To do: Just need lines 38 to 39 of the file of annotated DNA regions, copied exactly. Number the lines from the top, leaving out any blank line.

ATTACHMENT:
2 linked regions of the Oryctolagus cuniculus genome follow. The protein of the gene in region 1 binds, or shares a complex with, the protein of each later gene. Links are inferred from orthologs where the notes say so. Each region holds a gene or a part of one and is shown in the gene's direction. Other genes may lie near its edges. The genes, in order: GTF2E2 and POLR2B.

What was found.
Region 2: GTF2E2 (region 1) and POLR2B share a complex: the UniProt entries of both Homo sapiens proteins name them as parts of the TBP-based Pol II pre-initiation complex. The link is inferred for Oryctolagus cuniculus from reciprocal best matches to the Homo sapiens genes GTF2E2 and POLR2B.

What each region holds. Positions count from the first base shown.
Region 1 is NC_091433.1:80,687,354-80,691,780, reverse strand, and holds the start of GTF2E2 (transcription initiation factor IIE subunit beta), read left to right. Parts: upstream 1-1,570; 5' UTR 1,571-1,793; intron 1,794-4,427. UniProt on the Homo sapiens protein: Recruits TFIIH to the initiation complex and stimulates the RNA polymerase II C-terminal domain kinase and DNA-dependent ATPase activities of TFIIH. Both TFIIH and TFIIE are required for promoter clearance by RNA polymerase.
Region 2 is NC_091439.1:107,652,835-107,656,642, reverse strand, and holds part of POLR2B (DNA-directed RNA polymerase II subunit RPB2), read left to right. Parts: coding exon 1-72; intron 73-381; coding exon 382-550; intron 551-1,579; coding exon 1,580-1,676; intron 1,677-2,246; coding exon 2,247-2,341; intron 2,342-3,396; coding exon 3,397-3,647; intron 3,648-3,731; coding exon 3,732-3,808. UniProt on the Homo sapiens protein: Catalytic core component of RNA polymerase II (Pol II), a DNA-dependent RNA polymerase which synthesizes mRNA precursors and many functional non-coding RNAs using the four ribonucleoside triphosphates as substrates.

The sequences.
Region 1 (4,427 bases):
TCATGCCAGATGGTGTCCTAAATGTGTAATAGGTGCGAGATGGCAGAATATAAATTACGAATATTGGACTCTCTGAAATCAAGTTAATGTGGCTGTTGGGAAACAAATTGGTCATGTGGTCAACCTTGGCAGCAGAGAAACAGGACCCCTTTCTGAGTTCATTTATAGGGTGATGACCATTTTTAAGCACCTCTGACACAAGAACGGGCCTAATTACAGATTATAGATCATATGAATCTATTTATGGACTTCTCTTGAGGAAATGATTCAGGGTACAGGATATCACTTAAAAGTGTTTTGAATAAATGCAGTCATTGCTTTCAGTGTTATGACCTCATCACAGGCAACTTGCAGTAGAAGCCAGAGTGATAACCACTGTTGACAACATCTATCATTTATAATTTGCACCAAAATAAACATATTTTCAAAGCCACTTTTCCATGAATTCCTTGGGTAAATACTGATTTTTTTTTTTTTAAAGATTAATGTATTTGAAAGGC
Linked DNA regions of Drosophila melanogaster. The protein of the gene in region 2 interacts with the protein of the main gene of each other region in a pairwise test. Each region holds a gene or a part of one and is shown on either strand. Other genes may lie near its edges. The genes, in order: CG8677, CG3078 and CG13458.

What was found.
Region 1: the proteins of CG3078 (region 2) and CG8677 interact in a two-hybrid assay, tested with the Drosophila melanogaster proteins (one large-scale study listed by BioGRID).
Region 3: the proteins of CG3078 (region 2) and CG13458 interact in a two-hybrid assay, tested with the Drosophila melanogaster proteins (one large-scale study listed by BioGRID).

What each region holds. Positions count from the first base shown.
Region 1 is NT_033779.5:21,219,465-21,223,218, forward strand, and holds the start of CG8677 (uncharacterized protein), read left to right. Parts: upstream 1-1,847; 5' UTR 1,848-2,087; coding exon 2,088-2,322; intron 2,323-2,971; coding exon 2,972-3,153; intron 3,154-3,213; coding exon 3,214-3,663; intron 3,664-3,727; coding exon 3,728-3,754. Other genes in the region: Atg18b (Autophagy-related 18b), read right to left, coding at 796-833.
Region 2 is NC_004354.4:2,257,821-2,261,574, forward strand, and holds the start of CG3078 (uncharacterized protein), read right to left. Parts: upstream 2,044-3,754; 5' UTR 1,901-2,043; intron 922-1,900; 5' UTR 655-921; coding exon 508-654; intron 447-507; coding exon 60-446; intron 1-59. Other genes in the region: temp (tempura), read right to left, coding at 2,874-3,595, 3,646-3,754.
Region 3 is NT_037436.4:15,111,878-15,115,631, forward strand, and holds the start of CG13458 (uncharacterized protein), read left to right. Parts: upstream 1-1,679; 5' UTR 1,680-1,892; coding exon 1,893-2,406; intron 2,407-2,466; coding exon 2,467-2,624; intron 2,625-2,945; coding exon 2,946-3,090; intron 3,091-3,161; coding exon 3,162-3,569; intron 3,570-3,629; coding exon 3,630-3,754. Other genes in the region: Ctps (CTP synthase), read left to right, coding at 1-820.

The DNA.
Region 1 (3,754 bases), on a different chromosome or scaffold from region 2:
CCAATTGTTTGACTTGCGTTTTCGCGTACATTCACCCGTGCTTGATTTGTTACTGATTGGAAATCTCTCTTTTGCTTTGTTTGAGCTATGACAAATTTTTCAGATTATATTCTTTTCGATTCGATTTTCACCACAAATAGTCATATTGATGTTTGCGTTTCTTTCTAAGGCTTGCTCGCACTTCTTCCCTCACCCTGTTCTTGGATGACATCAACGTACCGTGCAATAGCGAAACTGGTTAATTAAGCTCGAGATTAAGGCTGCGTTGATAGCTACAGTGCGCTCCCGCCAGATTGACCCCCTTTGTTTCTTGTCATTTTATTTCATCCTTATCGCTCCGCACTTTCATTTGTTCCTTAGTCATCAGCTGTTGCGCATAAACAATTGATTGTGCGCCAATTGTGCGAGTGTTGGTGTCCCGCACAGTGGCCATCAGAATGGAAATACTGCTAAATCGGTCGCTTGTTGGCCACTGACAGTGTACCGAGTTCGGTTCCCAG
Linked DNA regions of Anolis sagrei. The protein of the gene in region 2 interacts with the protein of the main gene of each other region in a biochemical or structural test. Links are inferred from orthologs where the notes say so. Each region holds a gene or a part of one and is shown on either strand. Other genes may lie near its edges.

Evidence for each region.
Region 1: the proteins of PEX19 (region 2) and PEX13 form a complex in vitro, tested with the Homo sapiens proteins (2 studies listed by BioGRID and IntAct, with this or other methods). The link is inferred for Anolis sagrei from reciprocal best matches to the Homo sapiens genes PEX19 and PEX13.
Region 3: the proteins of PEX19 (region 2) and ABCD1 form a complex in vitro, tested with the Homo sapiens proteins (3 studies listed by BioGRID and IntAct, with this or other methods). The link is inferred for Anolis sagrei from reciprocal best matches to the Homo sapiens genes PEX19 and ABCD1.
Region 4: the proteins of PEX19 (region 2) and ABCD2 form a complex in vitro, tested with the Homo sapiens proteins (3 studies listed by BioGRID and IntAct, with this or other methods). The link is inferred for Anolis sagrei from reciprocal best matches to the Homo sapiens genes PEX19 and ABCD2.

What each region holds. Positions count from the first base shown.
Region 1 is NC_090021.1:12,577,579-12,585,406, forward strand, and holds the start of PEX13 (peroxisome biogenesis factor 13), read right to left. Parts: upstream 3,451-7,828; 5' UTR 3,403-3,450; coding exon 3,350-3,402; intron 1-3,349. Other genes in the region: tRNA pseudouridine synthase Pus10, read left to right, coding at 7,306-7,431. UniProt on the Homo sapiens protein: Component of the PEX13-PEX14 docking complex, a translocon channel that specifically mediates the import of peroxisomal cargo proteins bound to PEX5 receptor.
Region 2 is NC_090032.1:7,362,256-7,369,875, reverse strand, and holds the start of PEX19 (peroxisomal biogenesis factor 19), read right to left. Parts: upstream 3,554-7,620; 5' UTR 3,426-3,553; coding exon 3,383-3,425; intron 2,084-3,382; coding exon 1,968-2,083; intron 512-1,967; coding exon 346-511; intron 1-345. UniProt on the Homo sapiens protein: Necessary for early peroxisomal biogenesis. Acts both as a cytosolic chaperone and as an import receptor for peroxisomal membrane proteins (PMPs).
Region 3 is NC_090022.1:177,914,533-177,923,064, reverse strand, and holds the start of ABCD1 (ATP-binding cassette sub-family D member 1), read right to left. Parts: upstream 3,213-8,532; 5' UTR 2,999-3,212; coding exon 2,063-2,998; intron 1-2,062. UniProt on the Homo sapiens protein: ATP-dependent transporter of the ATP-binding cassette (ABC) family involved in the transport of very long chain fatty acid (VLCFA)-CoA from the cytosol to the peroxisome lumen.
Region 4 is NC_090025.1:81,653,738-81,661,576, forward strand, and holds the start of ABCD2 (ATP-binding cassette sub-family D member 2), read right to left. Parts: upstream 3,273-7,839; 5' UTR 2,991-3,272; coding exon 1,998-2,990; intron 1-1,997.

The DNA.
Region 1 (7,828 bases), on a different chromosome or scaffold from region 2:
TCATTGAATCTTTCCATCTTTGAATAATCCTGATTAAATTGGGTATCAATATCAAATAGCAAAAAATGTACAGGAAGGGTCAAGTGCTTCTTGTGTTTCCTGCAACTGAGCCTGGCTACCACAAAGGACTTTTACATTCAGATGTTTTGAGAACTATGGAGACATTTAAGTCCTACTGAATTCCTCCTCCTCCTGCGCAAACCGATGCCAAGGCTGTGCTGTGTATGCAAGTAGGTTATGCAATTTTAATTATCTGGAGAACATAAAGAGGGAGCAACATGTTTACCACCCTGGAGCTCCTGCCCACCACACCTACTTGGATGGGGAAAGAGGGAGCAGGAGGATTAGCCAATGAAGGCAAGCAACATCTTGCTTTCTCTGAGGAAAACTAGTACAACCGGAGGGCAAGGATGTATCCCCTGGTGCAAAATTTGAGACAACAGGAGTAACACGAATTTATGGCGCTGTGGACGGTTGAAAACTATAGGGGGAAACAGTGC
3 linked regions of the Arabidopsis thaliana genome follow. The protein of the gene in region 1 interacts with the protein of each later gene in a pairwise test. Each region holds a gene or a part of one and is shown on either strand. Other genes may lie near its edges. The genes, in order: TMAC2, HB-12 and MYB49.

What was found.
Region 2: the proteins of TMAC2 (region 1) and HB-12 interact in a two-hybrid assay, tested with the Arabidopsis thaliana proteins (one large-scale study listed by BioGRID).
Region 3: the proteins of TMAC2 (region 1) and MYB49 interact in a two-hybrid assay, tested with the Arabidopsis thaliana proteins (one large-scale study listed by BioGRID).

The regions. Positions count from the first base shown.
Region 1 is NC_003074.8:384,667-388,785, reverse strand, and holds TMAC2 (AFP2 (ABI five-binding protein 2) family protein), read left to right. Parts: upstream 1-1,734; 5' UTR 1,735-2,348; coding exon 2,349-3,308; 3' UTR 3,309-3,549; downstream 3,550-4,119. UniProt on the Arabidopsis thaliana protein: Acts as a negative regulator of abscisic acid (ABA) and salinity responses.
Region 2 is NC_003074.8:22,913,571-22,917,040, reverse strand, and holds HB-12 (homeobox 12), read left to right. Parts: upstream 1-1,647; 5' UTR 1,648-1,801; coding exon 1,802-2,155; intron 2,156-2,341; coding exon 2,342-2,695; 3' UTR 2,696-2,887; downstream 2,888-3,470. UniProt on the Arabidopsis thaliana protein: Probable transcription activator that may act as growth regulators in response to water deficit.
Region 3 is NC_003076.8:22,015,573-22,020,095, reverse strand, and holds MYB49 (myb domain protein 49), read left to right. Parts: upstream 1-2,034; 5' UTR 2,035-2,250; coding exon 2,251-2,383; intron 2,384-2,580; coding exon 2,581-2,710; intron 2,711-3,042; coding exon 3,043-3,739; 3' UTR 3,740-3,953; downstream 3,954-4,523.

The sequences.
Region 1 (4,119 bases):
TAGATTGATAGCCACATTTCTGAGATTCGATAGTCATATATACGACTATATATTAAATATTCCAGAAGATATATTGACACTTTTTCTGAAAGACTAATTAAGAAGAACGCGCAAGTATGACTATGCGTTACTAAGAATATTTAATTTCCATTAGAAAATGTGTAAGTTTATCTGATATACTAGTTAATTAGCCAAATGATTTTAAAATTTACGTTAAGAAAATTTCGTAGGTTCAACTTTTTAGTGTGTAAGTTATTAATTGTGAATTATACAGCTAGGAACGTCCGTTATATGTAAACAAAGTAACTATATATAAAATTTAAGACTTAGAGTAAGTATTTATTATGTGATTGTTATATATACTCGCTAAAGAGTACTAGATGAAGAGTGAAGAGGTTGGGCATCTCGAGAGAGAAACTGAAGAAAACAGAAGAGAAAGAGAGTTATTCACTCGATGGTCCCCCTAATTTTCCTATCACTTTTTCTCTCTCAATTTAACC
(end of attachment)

The regions. Positions count from the first base shown.
Region 1 is NC_003074.8:384,667-388,785, reverse strand, and holds TMAC2 (AFP2 (ABI five-binding protein 2) family protein), read left to right. Parts: upstream 1-1,734; 5' UTR 1,735-2,348; coding exon 2,349-3,308; 3' UTR 3,309-3,549; downstream 3,550-4,119. UniProt on the Arabidopsis thaliana protein: Acts as a negative regulator of abscisic acid (ABA) and salinity responses.